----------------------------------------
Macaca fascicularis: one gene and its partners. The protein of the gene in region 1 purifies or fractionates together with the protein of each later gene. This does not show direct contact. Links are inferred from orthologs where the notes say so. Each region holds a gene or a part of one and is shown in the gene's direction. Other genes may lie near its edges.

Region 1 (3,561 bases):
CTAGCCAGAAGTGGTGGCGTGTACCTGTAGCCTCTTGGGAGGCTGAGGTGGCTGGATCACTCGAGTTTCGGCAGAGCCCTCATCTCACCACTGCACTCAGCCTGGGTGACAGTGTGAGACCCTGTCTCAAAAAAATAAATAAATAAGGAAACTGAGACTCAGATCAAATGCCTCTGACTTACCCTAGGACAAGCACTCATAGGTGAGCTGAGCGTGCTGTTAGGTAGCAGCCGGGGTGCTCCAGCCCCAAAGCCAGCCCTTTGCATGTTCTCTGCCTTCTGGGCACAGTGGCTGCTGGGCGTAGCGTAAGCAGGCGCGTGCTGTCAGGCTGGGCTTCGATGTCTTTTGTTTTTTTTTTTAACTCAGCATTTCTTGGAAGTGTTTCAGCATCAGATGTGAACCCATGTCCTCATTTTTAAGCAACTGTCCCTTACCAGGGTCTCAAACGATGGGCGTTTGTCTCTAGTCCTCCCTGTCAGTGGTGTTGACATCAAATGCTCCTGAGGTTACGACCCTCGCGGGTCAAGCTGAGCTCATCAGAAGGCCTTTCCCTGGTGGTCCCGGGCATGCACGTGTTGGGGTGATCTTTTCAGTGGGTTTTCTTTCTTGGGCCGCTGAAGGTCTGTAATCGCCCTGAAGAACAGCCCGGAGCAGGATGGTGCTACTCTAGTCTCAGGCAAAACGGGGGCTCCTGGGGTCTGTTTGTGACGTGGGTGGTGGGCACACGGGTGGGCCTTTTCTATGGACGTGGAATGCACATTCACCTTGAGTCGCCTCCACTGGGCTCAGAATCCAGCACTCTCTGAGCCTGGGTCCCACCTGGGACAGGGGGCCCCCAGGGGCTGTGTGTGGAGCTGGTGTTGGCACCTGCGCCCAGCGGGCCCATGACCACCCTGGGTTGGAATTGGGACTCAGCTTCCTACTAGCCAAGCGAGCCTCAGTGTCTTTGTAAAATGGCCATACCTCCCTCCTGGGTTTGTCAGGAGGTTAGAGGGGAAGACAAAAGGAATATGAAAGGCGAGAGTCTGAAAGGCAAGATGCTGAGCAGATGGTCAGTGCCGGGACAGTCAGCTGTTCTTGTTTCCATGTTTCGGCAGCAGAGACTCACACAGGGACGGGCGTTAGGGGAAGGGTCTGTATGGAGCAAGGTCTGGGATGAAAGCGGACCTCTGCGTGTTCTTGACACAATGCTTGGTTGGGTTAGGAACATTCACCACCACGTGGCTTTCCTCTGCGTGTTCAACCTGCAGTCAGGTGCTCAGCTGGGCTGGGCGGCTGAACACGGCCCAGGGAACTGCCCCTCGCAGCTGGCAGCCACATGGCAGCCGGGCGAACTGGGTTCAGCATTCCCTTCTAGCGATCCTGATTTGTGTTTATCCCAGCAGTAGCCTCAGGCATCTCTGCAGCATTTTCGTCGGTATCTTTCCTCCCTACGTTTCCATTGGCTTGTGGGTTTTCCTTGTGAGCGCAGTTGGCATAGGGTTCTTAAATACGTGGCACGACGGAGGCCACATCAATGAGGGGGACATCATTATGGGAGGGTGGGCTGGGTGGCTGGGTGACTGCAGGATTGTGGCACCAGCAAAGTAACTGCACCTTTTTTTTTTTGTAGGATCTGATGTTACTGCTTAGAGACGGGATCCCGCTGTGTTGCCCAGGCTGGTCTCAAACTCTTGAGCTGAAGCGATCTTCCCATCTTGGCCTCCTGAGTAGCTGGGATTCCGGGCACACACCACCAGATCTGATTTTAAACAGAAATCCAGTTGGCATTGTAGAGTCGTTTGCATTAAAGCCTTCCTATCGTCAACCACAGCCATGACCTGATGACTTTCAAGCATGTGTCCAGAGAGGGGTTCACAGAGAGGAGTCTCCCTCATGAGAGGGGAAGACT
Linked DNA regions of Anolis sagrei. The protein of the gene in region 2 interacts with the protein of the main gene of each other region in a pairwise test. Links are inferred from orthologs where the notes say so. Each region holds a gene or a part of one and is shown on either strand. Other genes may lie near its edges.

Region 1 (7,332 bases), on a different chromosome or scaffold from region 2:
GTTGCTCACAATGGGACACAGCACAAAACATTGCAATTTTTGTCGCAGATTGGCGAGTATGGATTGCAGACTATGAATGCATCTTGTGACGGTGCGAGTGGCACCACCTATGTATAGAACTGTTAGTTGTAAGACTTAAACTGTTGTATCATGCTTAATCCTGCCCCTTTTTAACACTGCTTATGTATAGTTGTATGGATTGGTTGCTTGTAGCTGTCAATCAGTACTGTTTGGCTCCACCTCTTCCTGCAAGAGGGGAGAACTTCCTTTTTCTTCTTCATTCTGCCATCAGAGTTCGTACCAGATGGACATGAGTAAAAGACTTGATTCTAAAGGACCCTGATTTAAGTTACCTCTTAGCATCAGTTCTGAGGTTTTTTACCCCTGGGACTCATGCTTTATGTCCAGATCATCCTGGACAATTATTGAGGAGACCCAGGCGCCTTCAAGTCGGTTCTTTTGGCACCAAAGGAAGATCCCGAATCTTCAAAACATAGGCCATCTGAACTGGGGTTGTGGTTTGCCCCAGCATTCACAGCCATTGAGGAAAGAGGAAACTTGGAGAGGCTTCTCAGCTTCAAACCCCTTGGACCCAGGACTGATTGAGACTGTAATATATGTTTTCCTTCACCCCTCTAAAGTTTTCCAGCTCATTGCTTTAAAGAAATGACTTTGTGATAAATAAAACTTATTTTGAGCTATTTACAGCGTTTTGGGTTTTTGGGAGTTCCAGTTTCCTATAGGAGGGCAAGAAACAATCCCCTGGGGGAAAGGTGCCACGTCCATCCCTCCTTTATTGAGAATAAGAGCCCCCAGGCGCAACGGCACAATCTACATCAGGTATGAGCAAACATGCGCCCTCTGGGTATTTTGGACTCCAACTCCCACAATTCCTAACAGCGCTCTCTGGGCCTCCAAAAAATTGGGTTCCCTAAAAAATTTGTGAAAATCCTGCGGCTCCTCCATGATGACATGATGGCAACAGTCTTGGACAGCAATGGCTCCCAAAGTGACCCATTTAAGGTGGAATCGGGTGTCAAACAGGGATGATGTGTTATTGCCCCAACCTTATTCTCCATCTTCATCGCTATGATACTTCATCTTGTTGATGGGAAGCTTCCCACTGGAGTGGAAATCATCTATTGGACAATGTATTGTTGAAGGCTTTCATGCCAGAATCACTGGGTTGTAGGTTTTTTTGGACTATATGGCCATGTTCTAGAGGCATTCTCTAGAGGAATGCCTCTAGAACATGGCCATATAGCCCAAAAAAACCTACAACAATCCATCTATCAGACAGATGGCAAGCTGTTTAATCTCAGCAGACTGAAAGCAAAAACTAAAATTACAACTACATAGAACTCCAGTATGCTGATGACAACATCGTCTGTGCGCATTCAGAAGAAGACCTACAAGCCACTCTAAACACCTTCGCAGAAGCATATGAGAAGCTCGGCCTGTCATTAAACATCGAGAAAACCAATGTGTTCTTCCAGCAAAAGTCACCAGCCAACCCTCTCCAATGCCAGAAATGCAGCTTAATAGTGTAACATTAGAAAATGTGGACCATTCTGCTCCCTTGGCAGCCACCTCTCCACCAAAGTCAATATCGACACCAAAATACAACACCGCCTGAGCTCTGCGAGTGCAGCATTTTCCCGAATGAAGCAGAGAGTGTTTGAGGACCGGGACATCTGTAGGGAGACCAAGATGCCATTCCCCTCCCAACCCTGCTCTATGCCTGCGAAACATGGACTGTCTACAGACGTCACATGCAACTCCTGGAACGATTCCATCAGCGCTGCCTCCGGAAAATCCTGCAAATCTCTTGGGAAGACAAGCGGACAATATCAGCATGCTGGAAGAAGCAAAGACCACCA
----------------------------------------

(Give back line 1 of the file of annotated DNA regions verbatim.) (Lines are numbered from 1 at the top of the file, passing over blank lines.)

Macaca fascicularis: one gene and its partners. The protein of the gene in region 1 purifies or fractionates together with the protein of each later gene. This does not show direct contact. Links are inferred from orthologs where the notes say so. Each region holds a gene or a part of one and is shown in the gene's direction. Other genes may lie near its edges.